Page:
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If I'm using my gas grill (adding charcoal and wood) and wanted to try to get different flavors out of different wood types, is there a guideline for which woods work better for fish/meat - Hickory is a strong flavor and works great with meat; Cherry works good with chicken...Any other ideas?

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4 Answers

Here is a huge list of wood smoke flavoring.

Some tips: Apricot (other fruits), Peach, Oak, Almond

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I'm not sure if your question refers to smoke chips or plank cooking, but I really enjoy salmon cooked on cedar planks. I got a great deal on the cedar planks on Woot a while back, but you can actually buy untreated lumber at your local Home Depot/Lowes/etc and cut it to size yourself.

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yep - cedar on salmon! I should've had this in my response as well (cooking.stackexchange.com/questions/4195/…) –  Vinnie Aug 5 '10 at 15:19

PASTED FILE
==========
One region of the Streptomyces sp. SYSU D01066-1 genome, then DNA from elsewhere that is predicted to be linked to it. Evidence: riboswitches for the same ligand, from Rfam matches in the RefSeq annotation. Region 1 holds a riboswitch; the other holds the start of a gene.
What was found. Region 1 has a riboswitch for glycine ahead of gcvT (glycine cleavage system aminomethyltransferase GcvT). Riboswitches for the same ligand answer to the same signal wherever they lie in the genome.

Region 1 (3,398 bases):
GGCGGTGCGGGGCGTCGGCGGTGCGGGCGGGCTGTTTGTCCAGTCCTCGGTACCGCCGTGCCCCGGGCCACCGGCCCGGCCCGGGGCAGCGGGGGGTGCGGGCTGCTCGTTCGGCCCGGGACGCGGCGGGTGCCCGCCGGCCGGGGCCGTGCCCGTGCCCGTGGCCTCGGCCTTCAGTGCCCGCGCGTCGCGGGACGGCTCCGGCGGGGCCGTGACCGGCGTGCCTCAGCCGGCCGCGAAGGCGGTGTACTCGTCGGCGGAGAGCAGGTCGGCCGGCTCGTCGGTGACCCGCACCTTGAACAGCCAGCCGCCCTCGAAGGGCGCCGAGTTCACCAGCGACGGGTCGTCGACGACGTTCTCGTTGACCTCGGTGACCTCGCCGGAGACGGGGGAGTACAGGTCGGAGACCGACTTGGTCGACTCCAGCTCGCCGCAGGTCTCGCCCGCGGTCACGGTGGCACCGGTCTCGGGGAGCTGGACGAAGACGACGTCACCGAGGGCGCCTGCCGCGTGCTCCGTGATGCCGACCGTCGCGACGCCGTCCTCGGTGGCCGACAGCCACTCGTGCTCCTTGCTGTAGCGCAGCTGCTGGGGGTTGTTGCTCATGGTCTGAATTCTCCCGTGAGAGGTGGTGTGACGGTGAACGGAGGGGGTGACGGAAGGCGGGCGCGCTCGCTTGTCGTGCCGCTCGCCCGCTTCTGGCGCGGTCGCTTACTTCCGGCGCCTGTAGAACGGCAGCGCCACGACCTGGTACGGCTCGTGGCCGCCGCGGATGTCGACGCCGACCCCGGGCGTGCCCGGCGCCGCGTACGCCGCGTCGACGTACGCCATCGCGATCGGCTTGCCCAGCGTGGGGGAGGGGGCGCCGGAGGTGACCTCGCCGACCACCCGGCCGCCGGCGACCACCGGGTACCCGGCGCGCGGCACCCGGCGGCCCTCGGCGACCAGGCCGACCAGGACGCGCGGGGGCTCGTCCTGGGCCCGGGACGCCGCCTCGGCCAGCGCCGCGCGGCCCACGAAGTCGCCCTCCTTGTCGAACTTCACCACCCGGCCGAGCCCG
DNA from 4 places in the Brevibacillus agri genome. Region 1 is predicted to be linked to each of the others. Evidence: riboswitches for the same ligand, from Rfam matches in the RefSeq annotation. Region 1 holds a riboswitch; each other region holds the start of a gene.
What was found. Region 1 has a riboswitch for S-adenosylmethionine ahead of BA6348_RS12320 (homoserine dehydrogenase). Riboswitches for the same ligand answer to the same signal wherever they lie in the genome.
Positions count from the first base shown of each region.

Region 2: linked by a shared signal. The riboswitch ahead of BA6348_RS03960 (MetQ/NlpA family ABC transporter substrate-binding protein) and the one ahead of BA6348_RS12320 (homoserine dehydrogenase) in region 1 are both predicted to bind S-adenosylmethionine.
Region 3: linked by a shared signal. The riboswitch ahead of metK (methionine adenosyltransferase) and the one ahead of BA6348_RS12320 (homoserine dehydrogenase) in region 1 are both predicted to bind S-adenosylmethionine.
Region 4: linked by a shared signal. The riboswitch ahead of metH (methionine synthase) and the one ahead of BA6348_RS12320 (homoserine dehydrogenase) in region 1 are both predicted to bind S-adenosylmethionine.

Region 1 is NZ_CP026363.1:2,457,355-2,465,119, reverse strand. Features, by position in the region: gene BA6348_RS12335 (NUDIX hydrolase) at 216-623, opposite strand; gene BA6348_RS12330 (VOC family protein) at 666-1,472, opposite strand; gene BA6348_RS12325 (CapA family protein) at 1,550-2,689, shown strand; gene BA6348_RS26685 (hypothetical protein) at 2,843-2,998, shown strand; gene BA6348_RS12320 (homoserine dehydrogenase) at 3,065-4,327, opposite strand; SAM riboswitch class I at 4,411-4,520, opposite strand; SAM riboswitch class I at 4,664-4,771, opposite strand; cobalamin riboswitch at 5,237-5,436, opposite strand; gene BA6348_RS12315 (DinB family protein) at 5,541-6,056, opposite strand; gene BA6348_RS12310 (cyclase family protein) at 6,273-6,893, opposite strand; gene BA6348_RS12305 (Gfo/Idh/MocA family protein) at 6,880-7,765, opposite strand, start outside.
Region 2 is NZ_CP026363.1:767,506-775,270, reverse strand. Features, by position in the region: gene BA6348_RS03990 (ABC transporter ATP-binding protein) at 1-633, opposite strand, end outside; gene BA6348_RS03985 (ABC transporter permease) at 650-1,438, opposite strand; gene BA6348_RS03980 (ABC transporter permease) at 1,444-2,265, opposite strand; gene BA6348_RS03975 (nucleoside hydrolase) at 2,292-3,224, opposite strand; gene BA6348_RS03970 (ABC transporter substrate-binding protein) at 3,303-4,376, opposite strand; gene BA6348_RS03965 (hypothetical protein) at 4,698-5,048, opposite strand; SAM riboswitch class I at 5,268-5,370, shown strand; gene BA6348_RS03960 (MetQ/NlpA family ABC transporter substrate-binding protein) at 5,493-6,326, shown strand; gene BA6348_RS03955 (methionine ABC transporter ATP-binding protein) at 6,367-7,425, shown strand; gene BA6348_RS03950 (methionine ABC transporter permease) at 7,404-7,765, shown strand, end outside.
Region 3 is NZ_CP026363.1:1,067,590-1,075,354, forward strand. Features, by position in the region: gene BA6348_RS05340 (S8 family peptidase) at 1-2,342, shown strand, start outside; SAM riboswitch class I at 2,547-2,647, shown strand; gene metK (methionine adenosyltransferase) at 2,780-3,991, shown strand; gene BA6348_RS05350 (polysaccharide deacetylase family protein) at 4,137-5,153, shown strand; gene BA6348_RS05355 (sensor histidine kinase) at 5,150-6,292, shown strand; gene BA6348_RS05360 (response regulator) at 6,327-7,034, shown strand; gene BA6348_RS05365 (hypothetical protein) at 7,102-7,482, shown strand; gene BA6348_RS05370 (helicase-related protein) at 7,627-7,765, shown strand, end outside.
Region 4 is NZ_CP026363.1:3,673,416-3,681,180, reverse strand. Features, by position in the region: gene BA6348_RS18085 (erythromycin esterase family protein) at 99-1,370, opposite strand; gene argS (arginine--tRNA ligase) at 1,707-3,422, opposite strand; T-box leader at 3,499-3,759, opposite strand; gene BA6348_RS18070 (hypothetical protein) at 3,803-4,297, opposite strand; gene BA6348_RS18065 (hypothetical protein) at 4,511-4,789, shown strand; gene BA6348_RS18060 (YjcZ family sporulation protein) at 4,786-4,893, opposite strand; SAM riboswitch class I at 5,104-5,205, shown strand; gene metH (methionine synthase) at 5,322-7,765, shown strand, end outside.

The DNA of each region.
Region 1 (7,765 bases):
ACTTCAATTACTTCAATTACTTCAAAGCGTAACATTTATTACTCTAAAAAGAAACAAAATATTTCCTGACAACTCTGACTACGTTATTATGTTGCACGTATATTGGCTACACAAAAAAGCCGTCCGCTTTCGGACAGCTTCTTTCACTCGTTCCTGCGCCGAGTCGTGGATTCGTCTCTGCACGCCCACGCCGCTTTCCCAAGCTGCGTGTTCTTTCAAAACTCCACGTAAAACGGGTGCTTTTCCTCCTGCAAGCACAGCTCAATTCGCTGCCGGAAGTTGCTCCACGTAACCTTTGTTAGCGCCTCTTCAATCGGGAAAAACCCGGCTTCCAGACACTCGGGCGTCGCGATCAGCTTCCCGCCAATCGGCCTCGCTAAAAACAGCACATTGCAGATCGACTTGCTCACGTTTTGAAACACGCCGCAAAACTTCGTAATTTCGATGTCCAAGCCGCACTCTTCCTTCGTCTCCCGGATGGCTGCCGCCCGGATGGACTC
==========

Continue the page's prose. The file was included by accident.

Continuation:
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Definitely yes - different wood types pair better with different types of meat.

Here are my guidelines:

  • Hickory - Nothing in the world smells better than hickory mixing with a pork butt or pork ribs! Tastes really good too. Also good for chicken.
  • Apple - for something like a pork loin, hickory is too strong. The meat absorbs a lot of the smoke flavor. Use a lighter "tasting" wood. I prefer apple. Also good with chicken.
  • Mesquite - this is a strong tasting wood. Works great when paired with a beef brisket.
  • Cherry - I like this with many cuts of beef other than brisket. It's OK on chicken too.
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Hickory, yum! Especially with pork ribs, I completely agree. +1! –  stephennmcdonald Aug 5 '10 at 15:03
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I'm not sure whether this would work, but there is one school of thought that what grows together, goes together. You could try using wood which grows in similar places to the meat you are cooking. Probably wouldn't work so well with fish though.

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It works for fish, if you change 'wood' to 'plants', as for things like clambakes they often use seaweed to provide steam (and smoke?) –  Joe Aug 5 '10 at 15:19
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